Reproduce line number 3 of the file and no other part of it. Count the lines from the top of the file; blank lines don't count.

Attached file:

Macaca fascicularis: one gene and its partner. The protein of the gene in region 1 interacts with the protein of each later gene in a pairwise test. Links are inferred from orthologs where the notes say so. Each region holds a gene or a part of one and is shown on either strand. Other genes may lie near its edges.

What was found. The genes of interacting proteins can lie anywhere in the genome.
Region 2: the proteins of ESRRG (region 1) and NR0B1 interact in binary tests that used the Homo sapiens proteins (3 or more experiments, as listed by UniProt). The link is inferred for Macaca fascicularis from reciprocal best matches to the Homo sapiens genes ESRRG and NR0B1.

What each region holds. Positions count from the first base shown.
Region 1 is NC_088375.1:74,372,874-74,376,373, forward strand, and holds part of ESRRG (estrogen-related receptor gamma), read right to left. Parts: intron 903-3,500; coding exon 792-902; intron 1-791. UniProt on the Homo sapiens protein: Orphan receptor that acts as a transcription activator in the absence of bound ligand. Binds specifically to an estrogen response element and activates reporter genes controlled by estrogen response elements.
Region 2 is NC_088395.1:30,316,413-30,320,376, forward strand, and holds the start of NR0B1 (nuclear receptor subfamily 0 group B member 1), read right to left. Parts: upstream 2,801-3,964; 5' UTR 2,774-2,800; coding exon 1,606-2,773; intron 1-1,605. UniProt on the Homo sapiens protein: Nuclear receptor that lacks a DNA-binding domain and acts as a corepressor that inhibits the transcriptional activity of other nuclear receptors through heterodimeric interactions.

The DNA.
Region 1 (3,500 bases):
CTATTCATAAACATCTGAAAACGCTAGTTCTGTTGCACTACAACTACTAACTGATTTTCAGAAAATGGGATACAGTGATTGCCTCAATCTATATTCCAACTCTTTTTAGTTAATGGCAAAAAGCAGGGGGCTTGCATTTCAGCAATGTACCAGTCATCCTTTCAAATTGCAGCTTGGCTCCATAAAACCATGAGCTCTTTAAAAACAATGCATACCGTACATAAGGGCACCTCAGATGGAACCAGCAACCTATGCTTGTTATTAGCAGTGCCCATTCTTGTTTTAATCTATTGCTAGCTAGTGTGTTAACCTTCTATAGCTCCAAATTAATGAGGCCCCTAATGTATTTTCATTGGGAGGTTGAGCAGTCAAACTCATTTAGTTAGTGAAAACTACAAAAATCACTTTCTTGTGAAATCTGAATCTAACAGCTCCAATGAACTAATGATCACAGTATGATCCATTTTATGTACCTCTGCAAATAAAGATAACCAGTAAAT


Region 2: the proteins of ESRRG (region 1) and NR0B1 interact in binary tests that used the Homo sapiens proteins (3 or more experiments, as listed by UniProt). The link is inferred for Macaca fascicularis from reciprocal best matches to the Homo sapiens genes ESRRG and NR0B1.